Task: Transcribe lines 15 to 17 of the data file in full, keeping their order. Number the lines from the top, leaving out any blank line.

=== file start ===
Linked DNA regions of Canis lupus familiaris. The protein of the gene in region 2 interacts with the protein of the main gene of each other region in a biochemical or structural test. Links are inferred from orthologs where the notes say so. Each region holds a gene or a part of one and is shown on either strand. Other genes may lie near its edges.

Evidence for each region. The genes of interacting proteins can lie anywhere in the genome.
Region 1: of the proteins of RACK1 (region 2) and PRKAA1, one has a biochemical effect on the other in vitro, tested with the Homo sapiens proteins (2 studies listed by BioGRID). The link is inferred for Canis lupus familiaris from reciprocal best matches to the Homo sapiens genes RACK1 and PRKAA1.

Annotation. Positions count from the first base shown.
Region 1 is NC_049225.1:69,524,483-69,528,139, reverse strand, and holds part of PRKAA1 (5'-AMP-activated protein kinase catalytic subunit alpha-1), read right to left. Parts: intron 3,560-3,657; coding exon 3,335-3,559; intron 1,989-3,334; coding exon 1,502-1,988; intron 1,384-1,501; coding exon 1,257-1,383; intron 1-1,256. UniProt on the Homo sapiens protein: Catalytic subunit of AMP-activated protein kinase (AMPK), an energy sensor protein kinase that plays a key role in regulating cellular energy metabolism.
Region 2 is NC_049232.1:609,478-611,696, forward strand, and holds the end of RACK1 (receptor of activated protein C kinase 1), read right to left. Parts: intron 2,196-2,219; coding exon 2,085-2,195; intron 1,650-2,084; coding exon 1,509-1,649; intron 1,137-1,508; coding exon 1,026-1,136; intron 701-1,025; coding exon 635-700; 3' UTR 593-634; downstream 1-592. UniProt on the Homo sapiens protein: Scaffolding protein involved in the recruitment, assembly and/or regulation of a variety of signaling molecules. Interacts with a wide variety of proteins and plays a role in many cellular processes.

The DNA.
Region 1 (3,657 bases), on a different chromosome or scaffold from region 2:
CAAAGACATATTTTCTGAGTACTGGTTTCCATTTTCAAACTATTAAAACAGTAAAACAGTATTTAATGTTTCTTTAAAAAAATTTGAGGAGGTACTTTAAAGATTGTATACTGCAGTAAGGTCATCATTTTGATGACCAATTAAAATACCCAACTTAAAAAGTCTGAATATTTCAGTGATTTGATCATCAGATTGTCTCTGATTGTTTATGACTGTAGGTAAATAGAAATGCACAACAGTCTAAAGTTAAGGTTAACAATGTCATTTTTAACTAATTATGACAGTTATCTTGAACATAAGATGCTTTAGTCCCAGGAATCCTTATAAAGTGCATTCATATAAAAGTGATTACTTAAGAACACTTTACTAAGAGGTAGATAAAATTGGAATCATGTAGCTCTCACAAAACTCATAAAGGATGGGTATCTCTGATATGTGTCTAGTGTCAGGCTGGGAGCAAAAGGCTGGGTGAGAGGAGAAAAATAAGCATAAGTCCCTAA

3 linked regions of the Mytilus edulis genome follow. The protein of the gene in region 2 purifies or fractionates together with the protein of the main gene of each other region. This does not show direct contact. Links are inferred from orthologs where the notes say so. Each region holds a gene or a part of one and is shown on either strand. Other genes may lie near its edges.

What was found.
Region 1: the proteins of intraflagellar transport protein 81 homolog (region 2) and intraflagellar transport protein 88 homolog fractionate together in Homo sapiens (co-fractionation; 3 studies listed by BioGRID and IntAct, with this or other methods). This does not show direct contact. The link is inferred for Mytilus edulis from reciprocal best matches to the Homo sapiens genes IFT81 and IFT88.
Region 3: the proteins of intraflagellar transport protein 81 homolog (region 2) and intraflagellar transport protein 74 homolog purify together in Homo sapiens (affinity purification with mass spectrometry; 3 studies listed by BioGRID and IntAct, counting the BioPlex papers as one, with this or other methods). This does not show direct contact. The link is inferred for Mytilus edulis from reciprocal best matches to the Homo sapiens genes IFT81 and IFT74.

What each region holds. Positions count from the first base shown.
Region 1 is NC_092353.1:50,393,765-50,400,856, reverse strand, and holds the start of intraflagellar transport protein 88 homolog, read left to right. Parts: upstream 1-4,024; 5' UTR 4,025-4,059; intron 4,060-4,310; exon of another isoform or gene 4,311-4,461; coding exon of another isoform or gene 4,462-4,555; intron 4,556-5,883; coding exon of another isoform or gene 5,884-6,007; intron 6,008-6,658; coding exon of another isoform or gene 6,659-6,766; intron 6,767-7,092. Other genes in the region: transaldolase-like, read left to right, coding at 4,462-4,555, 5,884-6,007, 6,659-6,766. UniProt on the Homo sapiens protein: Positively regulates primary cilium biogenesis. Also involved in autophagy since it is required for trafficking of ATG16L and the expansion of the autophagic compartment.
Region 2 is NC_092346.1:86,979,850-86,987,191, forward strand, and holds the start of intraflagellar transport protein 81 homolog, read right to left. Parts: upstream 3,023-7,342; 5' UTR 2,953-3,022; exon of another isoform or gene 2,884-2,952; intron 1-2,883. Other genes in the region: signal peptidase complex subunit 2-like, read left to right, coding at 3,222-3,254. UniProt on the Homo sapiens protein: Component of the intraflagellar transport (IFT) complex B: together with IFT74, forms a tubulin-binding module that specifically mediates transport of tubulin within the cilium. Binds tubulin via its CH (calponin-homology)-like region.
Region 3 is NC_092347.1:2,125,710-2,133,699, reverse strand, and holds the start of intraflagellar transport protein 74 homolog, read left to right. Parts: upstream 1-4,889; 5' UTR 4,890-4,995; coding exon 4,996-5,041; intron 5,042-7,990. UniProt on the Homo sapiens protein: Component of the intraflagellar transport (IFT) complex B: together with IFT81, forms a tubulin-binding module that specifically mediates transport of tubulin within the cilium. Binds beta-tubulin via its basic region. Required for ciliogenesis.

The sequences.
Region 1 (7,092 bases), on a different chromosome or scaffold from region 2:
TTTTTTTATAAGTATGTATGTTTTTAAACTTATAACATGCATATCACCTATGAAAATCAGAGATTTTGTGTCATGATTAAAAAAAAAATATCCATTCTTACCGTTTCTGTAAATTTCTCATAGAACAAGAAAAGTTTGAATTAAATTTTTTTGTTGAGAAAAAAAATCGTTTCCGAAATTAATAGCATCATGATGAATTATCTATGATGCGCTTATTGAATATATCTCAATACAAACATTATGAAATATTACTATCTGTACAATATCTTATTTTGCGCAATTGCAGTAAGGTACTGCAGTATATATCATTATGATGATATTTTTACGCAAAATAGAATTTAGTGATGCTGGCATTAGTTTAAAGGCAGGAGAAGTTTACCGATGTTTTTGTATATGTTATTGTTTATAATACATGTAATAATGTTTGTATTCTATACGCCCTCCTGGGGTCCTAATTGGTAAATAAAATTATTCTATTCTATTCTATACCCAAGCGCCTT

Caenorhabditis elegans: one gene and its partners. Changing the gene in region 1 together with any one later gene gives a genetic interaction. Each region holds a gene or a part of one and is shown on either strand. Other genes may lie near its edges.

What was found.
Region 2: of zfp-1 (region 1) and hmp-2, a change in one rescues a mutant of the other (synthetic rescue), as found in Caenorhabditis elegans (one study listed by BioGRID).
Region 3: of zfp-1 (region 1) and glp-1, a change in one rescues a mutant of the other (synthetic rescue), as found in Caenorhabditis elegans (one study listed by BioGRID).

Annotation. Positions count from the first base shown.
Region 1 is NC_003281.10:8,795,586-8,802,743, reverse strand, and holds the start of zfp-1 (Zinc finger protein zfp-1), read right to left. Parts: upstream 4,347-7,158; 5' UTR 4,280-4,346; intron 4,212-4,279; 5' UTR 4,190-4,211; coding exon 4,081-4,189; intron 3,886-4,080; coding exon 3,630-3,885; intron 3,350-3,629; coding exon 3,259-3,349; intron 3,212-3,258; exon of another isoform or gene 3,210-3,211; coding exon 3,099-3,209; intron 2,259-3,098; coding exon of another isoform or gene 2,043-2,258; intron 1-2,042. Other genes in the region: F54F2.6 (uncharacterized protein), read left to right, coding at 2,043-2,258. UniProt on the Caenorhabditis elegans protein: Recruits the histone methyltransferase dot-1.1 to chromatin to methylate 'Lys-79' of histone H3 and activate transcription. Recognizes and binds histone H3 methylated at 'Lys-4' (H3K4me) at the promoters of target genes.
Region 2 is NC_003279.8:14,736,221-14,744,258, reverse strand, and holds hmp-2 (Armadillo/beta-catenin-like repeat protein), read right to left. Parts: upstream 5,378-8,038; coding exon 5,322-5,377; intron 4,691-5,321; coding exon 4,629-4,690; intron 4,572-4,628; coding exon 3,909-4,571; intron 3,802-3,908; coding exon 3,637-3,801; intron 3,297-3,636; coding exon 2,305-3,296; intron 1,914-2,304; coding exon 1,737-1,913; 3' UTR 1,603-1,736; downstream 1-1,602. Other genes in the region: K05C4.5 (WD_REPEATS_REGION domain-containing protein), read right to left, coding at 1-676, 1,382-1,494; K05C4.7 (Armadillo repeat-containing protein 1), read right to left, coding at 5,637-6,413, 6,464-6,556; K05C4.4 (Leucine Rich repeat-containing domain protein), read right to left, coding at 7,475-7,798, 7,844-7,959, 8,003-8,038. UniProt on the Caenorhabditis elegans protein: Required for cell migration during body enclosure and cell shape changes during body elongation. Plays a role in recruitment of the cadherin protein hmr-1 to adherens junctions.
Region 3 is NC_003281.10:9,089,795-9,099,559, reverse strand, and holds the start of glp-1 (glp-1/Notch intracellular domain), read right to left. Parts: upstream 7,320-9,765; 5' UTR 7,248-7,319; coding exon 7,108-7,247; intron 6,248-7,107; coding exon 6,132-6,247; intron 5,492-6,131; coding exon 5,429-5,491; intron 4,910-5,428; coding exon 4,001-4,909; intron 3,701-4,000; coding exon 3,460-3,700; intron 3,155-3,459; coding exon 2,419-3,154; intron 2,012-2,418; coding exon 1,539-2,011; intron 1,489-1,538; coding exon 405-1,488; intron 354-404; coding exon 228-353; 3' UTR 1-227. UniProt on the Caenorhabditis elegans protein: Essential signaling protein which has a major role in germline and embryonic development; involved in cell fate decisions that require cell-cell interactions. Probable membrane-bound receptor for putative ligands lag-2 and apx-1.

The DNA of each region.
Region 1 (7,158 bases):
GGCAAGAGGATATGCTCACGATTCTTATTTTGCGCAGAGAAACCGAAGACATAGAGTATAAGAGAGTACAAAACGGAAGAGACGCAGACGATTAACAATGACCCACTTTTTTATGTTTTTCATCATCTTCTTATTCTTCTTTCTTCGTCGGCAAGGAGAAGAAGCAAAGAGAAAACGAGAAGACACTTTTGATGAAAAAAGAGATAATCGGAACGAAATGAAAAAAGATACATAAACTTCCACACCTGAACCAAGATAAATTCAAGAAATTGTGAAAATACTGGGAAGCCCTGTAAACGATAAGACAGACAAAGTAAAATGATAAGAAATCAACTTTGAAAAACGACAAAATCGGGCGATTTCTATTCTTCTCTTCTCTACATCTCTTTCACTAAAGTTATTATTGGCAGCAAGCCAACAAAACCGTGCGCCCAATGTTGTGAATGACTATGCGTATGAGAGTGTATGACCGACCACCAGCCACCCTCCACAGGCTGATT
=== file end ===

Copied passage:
Region 1 is NC_092353.1:50,393,765-50,400,856, reverse strand, and holds the start of intraflagellar transport protein 88 homolog, read left to right. Parts: upstream 1-4,024; 5' UTR 4,025-4,059; intron 4,060-4,310; exon of another isoform or gene 4,311-4,461; coding exon of another isoform or gene 4,462-4,555; intron 4,556-5,883; coding exon of another isoform or gene 5,884-6,007; intron 6,008-6,658; coding exon of another isoform or gene 6,659-6,766; intron 6,767-7,092. Other genes in the region: transaldolase-like, read left to right, coding at 4,462-4,555, 5,884-6,007, 6,659-6,766. UniProt on the Homo sapiens protein: Positively regulates primary cilium biogenesis. Also involved in autophagy since it is required for trafficking of ATG16L and the expansion of the autophagic compartment.
Region 2 is NC_092346.1:86,979,850-86,987,191, forward strand, and holds the start of intraflagellar transport protein 81 homolog, read right to left. Parts: upstream 3,023-7,342; 5' UTR 2,953-3,022; exon of another isoform or gene 2,884-2,952; intron 1-2,883. Other genes in the region: signal peptidase complex subunit 2-like, read left to right, coding at 3,222-3,254. UniProt on the Homo sapiens protein: Component of the intraflagellar transport (IFT) complex B: together with IFT74, forms a tubulin-binding module that specifically mediates transport of tubulin within the cilium. Binds tubulin via its CH (calponin-homology)-like region.
Region 3 is NC_092347.1:2,125,710-2,133,699, reverse strand, and holds the start of intraflagellar transport protein 74 homolog, read left to right. Parts: upstream 1-4,889; 5' UTR 4,890-4,995; coding exon 4,996-5,041; intron 5,042-7,990. UniProt on the Homo sapiens protein: Component of the intraflagellar transport (IFT) complex B: together with IFT81, forms a tubulin-binding module that specifically mediates transport of tubulin within the cilium. Binds beta-tubulin via its basic region. Required for ciliogenesis.